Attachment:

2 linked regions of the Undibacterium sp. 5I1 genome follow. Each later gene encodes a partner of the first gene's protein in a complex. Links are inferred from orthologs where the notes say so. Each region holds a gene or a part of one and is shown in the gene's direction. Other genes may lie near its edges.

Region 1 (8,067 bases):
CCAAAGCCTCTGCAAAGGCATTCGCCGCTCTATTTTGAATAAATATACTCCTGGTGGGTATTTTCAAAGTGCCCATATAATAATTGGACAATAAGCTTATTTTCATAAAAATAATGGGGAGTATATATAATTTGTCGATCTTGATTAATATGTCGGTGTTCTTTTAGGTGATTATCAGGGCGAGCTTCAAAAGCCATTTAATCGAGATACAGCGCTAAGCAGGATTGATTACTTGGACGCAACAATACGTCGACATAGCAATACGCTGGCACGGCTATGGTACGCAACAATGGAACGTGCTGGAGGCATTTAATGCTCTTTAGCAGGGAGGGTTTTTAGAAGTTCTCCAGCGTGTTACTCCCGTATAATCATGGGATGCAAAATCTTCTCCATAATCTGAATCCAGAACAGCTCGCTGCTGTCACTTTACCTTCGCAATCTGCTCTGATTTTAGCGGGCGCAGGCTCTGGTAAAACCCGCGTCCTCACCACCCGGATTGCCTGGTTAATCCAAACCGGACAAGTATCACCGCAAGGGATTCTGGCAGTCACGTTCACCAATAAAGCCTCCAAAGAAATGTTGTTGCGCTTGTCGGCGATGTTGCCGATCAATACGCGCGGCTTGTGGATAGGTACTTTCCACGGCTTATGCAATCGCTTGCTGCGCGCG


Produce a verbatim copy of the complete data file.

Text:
2 linked regions of the Undibacterium sp. 5I1 genome follow. Each later gene encodes a partner of the first gene's protein in a complex. Links are inferred from orthologs where the notes say so. Each region holds a gene or a part of one and is shown in the gene's direction. Other genes may lie near its edges.

Region 1 (8,067 bases):
CCAAAGCCTCTGCAAAGGCATTCGCCGCTCTATTTTGAATAAATATACTCCTGGTGGGTATTTTCAAAGTGCCCATATAATAATTGGACAATAAGCTTATTTTCATAAAAATAATGGGGAGTATATATAATTTGTCGATCTTGATTAATATGTCGGTGTTCTTTTAGGTGATTATCAGGGCGAGCTTCAAAAGCCATTTAATCGAGATACAGCGCTAAGCAGGATTGATTACTTGGACGCAACAATACGTCGACATAGCAATACGCTGGCACGGCTATGGTACGCAACAATGGAACGTGCTGGAGGCATTTAATGCTCTTTAGCAGGGAGGGTTTTTAGAAGTTCTCCAGCGTGTTACTCCCGTATAATCATGGGATGCAAAATCTTCTCCATAATCTGAATCCAGAACAGCTCGCTGCTGTCACTTTACCTTCGCAATCTGCTCTGATTTTAGCGGGCGCAGGCTCTGGTAAAACCCGCGTCCTCACCACCCGGATTGCCTGGTTAATCCAAACCGGACAAGTATCACCGCAAGGGATTCTGGCAGTCACGTTCACCAATAAAGCCTCCAAAGAAATGTTGTTGCGCTTGTCGGCGATGTTGCCGATCAATACGCGCGGCTTGTGGATAGGTACTTTCCACGGCTTATGCAATCGCTTGCTGCGCGCG